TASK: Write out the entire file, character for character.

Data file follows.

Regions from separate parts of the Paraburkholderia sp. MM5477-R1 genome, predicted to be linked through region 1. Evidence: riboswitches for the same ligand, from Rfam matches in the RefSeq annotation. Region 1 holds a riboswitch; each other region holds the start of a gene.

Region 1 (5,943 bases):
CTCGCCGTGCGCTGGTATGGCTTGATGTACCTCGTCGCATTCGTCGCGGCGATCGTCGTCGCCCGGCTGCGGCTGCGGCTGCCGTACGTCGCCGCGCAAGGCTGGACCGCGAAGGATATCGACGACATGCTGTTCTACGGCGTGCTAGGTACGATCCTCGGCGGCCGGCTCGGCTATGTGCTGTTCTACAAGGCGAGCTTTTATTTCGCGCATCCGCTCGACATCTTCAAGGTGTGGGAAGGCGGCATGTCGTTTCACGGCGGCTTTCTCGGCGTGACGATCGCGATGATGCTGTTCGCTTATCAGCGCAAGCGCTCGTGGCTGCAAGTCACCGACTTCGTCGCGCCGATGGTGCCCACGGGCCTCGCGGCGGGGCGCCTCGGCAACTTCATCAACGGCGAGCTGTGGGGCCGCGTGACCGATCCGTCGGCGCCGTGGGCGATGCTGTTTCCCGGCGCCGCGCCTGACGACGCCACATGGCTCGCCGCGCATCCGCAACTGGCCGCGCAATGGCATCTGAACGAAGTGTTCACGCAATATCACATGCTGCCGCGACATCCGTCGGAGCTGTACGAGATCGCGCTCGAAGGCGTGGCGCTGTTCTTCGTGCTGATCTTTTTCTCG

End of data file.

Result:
Regions from separate parts of the Paraburkholderia sp. MM5477-R1 genome, predicted to be linked through region 1. Evidence: riboswitches for the same ligand, from Rfam matches in the RefSeq annotation. Region 1 holds a riboswitch; each other region holds the start of a gene.

Region 1 (5,943 bases):
CTCGCCGTGCGCTGGTATGGCTTGATGTACCTCGTCGCATTCGTCGCGGCGATCGTCGTCGCCCGGCTGCGGCTGCGGCTGCCGTACGTCGCCGCGCAAGGCTGGACCGCGAAGGATATCGACGACATGCTGTTCTACGGCGTGCTAGGTACGATCCTCGGCGGCCGGCTCGGCTATGTGCTGTTCTACAAGGCGAGCTTTTATTTCGCGCATCCGCTCGACATCTTCAAGGTGTGGGAAGGCGGCATGTCGTTTCACGGCGGCTTTCTCGGCGTGACGATCGCGATGATGCTGTTCGCTTATCAGCGCAAGCGCTCGTGGCTGCAAGTCACCGACTTCGTCGCGCCGATGGTGCCCACGGGCCTCGCGGCGGGGCGCCTCGGCAACTTCATCAACGGCGAGCTGTGGGGCCGCGTGACCGATCCGTCGGCGCCGTGGGCGATGCTGTTTCCCGGCGCCGCGCCTGACGACGCCACATGGCTCGCCGCGCATCCGCAACTGGCCGCGCAATGGCATCTGAACGAAGTGTTCACGCAATATCACATGCTGCCGCGACATCCGTCGGAGCTGTACGAGATCGCGCTCGAAGGCGTGGCGCTGTTCTTCGTGCTGATCTTTTTCTCG